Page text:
The Joy Formidable combine childhood and rustic beauty for their powerful, latest video.
There's something panoramic about The Joy Formidable's music - their mountainous, fuzzed out riffs and ferocious, earthy rhythms shrouded in ethereal haze. It sounds like where they're from: Childhood friends Ritzy Bryan (vocals, guitar) and Rhydian Dafydd (bass, vocals) grew up in rural North Wales, surrounded by rolling green hills and little else. "There's a beauty and a loneliness to the landscape there," says Dafydd. "We had no neighbors growing up," Bryan notes. "I think my parents looked for a house with no neighbors so they could play their music as loud as possible."
For her part, Bryan loved the isolation. Growing up as an only child, the singer immersed herself in her parents' enormous record collection and the classical guitar studies she took on at the age of seven. "I loved playing guitar by myself, back then I was quite introverted with my music," she says.
Bryan and Dafydd had been writing music separately from one another, and worked together in a couple of short-lived local bands after finishing school. They knew they wanted to collaborate, but didn't manage to make it work until a few years ago. "We kept missing each other," Ritzy says. Bryan went off to Washington, D.C "on a whim" and returned to Wales in 2008 with renewed focus. "My family situation wasn't easy to go back to" says Bryan. "I came back out of necessity and found a lot of sanctuary recording with Rhydian and having this new band to concentrate on."
For six months, the pair wrote together, experimenting with different sonic approaches. "We'd go for walks in the hills between recordings," Dafydd remembers. "We'd write for hours and hours," adds Bryan, "and if we got frustrated, we'd go stomp it out, up and down the mountains." But as the sessions began yielding signature tunes like "Austere" and "Cradle" - tracks that combined the duo's interest in thick, textured noises with clear, shimmering pop hooks - they knew they'd found their sound. "We'd always been into writing strong melodies," Bryan says. "The sparks really flew when we started messing with things that were choral and symphonic, mixed with what both of us had already enjoyed separately: dirty, loud, rhythmic guitars and thick bass-lines."
The Joy Formidable released "Austere" in July 2008, followed by "Cradle" on double 7" later that summer, and quickly produced an eight-track EP, A Balloon Called Moaning, which they released themselves in the U.K. in early 2009. Having relocated to London and recruited drummer Matthew Thomas, the trio quickly earned a reputation for blistering live performances. "We love and encourage the beautiful double-pedal," says Bryan, with a chuckle. "We do lean towards a slightly metal aesthetic when it comes to drums, which makes it very loud and heavy and all the things we want to be as a live entity. The new album definitely explores those elements, and that's because of Matt being in the band."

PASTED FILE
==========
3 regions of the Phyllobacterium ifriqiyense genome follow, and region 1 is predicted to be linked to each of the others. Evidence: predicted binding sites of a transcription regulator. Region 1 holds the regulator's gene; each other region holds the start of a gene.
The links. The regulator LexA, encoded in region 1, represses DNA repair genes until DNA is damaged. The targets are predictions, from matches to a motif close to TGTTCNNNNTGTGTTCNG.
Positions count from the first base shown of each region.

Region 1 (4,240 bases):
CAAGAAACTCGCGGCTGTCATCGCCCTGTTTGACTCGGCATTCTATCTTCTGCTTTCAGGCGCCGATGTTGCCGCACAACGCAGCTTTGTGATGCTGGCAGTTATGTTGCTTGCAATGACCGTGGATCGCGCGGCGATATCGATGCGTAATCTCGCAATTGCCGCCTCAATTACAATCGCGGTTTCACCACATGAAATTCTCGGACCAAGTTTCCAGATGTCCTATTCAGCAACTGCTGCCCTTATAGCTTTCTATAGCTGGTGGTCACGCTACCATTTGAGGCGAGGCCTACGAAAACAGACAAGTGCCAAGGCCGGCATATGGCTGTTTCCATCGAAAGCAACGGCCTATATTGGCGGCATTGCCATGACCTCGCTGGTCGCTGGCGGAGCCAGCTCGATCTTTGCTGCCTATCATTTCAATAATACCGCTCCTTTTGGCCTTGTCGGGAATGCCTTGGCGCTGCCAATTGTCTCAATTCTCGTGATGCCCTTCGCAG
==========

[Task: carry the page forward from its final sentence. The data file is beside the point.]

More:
The trio spent 2009 touring the U.K., Europe and Australia with bands including Editors, Temper Trap and Passion Pit, mastering tiny clubs and festival stages alike. Their introduction to American audiences came early this year, when Passion Pit invited The Joy Formidable to open a pair of sold-out shows at New York's Terminal 5. In late April, they teamed with a new label started by Passion Pit's Ayad Al Adhamy, Black Bell Records, to release A Balloon Called Moaning in the U.S. The New York Times' Jon Pareles praised the EP's "cryptic lyrics that glint with urgency," and said that "the music regenerates the turbulent haze of 1990s rock, but it's less tormented and more anthemic, confident of the pop structures at its core." They've also earned critical raves from NME, The Guardian, the London Times, Spin and Pitchfork, heavy rotation on Sirius XM's indie rock channel, Sirius XMU, and praise from Garbage's Shirley Manson and Courtney Love, among others. This summer, The Joy Formidable signed with Canvasback/Atlantic Records, and will release their debut album for the label, The Big Roar, early next year.
When they weren't on the road, the band worked on writing and tracking the material for The Big Roar. "We recorded in a tiny corner of our London bedroom" Bryan says. "It was great, because you could capture that moment when you wake up in the middle of the night with a melody or an image or a lyric." Working on and off for a year, The Joy Formidable crafted a remarkable collection of modern rock songs that explore what Bryan describes as "the possibility of victory in a hopeless situation. Adds Dafydd: "The album covers a lot of emotional range. It's captured the battle between the eternal optimist and the manic depressive."
They produced The Big Roar themselves - with help from engineer Neak Menter - and traveled to Los Angeles this summer to mix it with producer Rich Costey (Muse, Foo Fighters, Glasvegas). A single from those sessions, "I Don't Want To See You Like This," is due out this autumn, with the full-length to follow in early 2011.
The Joy Formidable will headline the Emerge NME Radar tour in September and October, making stops at various venues throughout the UK, and return to the U.S. for a headlining run in November